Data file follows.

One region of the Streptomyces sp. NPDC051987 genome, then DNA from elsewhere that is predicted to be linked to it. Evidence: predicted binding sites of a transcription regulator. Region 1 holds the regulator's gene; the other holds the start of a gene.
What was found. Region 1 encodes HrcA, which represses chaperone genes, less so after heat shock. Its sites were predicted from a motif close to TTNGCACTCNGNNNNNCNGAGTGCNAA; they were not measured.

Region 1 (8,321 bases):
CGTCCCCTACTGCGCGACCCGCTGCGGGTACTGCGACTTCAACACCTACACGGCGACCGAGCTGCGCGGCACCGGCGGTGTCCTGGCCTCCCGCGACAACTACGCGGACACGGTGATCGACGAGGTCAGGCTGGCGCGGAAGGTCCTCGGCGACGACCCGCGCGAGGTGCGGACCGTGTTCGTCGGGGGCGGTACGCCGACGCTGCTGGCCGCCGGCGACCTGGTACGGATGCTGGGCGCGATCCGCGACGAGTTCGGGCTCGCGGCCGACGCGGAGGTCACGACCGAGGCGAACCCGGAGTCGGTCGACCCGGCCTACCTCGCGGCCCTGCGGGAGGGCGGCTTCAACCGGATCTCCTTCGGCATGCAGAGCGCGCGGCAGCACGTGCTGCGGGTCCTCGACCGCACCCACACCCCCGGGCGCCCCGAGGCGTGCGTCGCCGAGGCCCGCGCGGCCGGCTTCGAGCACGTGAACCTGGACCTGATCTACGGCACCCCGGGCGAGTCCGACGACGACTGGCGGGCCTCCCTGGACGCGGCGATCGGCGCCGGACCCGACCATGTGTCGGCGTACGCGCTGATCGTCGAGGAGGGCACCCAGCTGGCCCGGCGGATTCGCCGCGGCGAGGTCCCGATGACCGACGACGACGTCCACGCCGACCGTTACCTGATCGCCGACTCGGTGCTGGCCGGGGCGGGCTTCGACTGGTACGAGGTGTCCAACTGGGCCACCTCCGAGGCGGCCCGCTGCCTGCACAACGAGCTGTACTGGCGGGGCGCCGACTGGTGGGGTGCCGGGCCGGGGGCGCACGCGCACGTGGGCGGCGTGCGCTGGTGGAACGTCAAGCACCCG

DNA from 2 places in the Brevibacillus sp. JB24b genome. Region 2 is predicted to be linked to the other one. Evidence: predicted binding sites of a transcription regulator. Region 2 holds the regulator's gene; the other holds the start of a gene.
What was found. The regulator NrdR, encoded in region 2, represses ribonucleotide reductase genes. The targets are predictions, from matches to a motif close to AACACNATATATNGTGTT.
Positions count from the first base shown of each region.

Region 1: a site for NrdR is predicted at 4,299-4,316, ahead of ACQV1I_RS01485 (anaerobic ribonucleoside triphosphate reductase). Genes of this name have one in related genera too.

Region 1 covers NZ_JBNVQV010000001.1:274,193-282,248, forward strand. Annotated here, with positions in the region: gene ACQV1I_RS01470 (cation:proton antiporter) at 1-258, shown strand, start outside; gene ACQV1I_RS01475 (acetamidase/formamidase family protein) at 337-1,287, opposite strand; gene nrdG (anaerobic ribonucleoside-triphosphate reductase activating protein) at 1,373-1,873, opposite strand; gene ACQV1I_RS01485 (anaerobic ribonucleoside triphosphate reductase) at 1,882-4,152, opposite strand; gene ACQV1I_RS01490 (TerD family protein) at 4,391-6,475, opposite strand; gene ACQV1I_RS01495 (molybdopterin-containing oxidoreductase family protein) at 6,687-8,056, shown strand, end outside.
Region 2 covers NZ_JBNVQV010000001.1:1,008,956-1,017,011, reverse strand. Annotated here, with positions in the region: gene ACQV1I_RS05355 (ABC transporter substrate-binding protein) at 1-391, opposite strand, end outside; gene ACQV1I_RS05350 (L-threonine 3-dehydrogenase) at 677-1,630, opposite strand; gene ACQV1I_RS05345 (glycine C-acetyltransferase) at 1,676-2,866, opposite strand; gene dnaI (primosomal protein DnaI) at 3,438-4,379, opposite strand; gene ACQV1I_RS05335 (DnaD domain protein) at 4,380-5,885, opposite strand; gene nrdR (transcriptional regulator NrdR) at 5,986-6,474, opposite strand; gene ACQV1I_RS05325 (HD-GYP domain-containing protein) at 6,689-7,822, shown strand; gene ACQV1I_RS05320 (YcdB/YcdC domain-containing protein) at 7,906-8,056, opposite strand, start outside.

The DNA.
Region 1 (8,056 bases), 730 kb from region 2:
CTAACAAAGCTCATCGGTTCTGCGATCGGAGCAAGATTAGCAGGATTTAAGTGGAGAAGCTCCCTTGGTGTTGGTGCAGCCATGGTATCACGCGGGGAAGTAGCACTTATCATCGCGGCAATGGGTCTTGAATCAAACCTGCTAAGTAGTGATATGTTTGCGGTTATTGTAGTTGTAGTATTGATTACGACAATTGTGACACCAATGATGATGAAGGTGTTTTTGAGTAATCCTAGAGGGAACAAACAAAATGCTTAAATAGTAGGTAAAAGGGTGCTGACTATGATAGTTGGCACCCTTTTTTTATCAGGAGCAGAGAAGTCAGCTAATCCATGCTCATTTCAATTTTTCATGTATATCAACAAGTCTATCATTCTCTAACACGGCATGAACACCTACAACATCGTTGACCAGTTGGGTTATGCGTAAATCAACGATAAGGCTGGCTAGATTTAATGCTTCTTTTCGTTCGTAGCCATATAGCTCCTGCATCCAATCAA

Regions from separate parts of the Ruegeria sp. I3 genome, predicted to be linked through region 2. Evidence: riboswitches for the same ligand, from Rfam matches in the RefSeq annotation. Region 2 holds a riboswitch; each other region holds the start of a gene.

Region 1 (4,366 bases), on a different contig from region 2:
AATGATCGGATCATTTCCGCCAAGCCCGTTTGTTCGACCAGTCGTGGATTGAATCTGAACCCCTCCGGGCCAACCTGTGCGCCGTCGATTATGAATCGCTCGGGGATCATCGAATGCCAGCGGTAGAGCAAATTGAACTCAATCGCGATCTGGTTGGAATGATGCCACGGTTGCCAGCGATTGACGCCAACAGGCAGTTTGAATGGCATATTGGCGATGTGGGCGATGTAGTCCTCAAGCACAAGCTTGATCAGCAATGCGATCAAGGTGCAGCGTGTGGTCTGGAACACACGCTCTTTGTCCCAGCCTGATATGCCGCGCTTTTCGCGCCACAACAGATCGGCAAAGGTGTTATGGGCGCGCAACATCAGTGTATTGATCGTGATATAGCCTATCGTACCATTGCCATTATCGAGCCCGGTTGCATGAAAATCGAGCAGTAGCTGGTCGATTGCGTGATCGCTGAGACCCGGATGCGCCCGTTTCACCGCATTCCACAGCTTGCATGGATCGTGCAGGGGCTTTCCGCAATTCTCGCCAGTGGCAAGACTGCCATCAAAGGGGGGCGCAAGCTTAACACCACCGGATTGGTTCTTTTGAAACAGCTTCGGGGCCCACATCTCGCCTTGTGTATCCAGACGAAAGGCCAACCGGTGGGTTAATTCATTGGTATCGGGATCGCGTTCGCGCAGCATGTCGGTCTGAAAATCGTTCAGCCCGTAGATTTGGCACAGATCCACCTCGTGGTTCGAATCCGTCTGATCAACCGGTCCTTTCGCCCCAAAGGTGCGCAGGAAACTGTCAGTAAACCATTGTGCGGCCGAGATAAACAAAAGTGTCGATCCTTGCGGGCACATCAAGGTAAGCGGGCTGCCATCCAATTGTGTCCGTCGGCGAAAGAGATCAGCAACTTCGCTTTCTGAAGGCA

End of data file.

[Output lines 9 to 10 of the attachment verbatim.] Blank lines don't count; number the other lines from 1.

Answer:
Region 1 covers NZ_JBNVQV010000001.1:274,193-282,248, forward strand. Annotated here, with positions in the region: gene ACQV1I_RS01470 (cation:proton antiporter) at 1-258, shown strand, start outside; gene ACQV1I_RS01475 (acetamidase/formamidase family protein) at 337-1,287, opposite strand; gene nrdG (anaerobic ribonucleoside-triphosphate reductase activating protein) at 1,373-1,873, opposite strand; gene ACQV1I_RS01485 (anaerobic ribonucleoside triphosphate reductase) at 1,882-4,152, opposite strand; gene ACQV1I_RS01490 (TerD family protein) at 4,391-6,475, opposite strand; gene ACQV1I_RS01495 (molybdopterin-containing oxidoreductase family protein) at 6,687-8,056, shown strand, end outside.
Region 2 covers NZ_JBNVQV010000001.1:1,008,956-1,017,011, reverse strand. Annotated here, with positions in the region: gene ACQV1I_RS05355 (ABC transporter substrate-binding protein) at 1-391, opposite strand, end outside; gene ACQV1I_RS05350 (L-threonine 3-dehydrogenase) at 677-1,630, opposite strand; gene ACQV1I_RS05345 (glycine C-acetyltransferase) at 1,676-2,866, opposite strand; gene dnaI (primosomal protein DnaI) at 3,438-4,379, opposite strand; gene ACQV1I_RS05335 (DnaD domain protein) at 4,380-5,885, opposite strand; gene nrdR (transcriptional regulator NrdR) at 5,986-6,474, opposite strand; gene ACQV1I_RS05325 (HD-GYP domain-containing protein) at 6,689-7,822, shown strand; gene ACQV1I_RS05320 (YcdB/YcdC domain-containing protein) at 7,906-8,056, opposite strand, start outside.